Unilever Seeks New Technical Solution Help

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Unilever Seeks New Technical Solution Help

10/10/2012
Unilever released a new set of technical challenges to the world's innovation community to help the business deliver on its sustainable growth agenda.

The three new "wants" on which Unilever is seeking collaboration span two of its four global categories, Homecare and Refreshments. Specifically, it is looking for:
  • New technologies that break down fatty deposits left on clothes and hard surfaces in an efficient, odorless and environmentally friendly way. The solution could be incorporated as an ingredient in the detergent formulation or work as a pre-treatment application.
  • New technologies that enable the reduction of sugar in ready-to-drink teas by 30 percent, without impacting on their taste or mouthfeel.
  • New technologies that enable the stabilization of natural red color cost-effectively, for use in fruit and dairy products. The solution must maintain the stability of the color throughout its shelf life and be water soluble.
In March 2012, the company's Open Innovation team launched a new online platform that offered experts the opportunity to find some of the technical solutions it needs to achieve its ambition of doubling the size of its business while reducing its environmental impact, as set out in the Unilever Sustainable Living Plan.

The company hopes it will receive a similar response to when it announced its first ten open innovation "wants" earlier this year. The platform has now received more than 1,000 submissions, ranging from ideas which tackle the challenges set by Unilever, to other technical solutions and new product ideas.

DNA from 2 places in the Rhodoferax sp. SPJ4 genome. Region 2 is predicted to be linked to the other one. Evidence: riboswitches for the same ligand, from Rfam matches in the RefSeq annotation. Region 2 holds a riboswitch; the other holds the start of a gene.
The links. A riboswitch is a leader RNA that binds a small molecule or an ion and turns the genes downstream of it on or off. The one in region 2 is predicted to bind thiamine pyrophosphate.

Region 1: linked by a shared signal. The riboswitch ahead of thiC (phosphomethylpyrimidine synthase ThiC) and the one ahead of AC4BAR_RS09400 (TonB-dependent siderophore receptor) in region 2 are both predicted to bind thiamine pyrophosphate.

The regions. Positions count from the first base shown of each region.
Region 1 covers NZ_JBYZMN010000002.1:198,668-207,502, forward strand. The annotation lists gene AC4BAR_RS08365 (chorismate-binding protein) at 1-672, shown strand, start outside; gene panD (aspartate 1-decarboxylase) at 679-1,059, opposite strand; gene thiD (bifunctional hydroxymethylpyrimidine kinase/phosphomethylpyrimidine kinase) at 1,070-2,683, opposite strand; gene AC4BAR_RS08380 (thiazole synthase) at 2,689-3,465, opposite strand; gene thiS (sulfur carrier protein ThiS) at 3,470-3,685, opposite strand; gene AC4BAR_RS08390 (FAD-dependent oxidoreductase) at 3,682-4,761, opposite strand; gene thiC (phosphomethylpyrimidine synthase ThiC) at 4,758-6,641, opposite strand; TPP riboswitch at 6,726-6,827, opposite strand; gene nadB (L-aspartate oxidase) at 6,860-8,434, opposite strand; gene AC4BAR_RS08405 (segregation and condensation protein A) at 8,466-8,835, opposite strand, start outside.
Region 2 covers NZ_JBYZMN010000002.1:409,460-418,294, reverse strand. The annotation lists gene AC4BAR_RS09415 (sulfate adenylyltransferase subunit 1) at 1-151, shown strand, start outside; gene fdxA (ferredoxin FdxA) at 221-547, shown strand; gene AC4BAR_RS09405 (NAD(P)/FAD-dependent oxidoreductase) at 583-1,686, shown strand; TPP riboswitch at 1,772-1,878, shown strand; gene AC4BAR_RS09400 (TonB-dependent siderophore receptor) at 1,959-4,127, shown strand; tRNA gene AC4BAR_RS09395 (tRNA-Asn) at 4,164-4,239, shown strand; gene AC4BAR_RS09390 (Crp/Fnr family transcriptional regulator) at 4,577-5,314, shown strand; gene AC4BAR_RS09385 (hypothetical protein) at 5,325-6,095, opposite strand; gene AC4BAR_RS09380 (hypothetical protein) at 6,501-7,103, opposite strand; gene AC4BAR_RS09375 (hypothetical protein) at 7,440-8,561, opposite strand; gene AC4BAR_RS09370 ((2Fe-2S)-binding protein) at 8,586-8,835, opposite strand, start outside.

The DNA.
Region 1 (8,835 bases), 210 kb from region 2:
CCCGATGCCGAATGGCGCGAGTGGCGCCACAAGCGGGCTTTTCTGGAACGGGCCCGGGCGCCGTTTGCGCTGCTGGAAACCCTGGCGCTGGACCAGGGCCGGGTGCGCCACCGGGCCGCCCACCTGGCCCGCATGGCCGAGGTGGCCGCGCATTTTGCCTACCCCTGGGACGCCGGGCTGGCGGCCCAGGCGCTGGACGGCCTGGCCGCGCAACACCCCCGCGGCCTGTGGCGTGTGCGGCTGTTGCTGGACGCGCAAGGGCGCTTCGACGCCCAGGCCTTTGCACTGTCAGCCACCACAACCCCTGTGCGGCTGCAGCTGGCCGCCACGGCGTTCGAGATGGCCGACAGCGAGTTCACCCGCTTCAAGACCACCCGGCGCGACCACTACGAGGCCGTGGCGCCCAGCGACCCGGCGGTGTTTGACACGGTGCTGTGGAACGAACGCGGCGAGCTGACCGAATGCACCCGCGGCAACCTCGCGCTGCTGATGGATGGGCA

"We've been hugely impressed by the quality, ingenuity and inventiveness of the submissions that we've received since we launched our Open Innovation platform six months ago," says Jon Hague, VP Open Innovation, Unilever.

"We have a long track-record of working with external partners to develop new technologies, so we were already very aware of the strength and depth of the innovation talent which exists outside of Unilever,” he adds. “However, this was the first time we have shared our research projects in such an open forum, and it's very exciting to have tapped into a new community of inventors who share our passion for sustainable innovation and creating a better future for our consumers and the environment."

Unilever is in advanced discussions with several technology companies as a result of publishing its first set of "wants" in March. The challenges ranged from technologies which could create lighter and more sustainable packaging, to laundry products which perform just as well with less water and lower temperatures.

All ideas submitted on all 13 wants will be assessed by Yet2.com, an independent open innovation consultancy, before any reach Unilever's Open Innovation team.

Since Unilever's Open Innovation team was founded in 2009, the number of research projects which involve external collaboration has increased from 25 percent to around 60 percent.